Yet you challenge the motives of a distinguished public servant and his CIA employed spouse of blown cover? Interesting distinction…. Now that you know Plame had NOTHING to do with Wilson being sent to Niger, do you feel duped?

    I think you answer your own question here. If her safety and the safety of others is put into question then capitalizing on that strikes me as rather…well questionable is about the most polite I can come up with.

    Have you ever participated in the setup or execution of a covert op? Do you have any personal experience in espionage? Reading Tom Clancy or Ludlum doesn’t count, by the way. If not, what then do you draw upon to support your skepticism with Jaw’s position?

  48. JAW says:

    Steve:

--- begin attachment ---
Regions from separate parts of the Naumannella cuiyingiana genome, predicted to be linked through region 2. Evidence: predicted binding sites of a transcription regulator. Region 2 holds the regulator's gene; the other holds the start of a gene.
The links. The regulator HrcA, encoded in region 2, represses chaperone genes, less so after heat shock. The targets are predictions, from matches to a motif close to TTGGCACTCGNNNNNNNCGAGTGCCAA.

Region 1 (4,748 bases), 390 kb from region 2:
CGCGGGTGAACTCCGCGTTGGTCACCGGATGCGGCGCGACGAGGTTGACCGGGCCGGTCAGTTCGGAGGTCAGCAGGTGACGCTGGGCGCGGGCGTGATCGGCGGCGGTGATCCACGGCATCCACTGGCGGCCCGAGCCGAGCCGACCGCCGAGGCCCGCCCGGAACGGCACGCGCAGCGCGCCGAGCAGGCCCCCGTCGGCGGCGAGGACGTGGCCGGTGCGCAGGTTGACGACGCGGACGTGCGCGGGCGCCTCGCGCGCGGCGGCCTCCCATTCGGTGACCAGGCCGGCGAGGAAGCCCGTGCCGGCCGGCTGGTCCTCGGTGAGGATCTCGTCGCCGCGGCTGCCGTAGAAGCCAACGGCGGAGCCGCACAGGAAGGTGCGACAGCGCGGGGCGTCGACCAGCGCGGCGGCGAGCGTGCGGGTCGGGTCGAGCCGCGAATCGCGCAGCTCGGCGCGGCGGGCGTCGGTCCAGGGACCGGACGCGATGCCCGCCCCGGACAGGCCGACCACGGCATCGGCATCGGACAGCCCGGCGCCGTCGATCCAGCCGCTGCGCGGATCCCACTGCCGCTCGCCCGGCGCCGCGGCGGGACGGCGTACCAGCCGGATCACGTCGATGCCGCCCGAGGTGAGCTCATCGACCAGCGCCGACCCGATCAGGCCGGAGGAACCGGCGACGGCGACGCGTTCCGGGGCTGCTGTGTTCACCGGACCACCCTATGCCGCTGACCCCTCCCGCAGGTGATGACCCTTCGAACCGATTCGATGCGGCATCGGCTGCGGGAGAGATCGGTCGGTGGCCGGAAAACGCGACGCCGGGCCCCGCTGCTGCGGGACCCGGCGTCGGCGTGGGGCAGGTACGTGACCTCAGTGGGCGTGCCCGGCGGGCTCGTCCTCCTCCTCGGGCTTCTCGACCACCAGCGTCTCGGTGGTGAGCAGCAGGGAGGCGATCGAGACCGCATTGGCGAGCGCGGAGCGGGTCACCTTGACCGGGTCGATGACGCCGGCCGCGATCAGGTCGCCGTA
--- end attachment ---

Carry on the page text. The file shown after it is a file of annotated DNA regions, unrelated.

Don’t you think that the act of outing her and endangering other operatives, not to mention hindering their mission of WMD counter-proliferation, is a high crime regardless of how she or her husband handled it? That issue seems to me to be about #1000 on my list of importance of this story. Are you saying that it is much higher? If so, why?

  49. Peter in Hastings says:

    JAW –

    You’re the first to raise this issue in point-blank simplicity. A covert agent working EXACTLY in the area of greatest concern to this country has her cover blown. Her operation, the company she works for has its cover blown, and everyone she ever worked with has their cover blown, and anyone who ever met them is now a suspect in the target countries. Jesus! That’s the highest of treason.

    The President holds NO ONE accountable. Not a single soul. Though half his White House was blabbing her name all over the street, not a SINGLE person is held to account.

    Can you imagine the hypocrisy, all this is the name of what? The treason?

    That’s what happened happened. There’s no putting lipstick on this pig or diverting attention. Four years have gone by AND NOTHING, no one accoutable.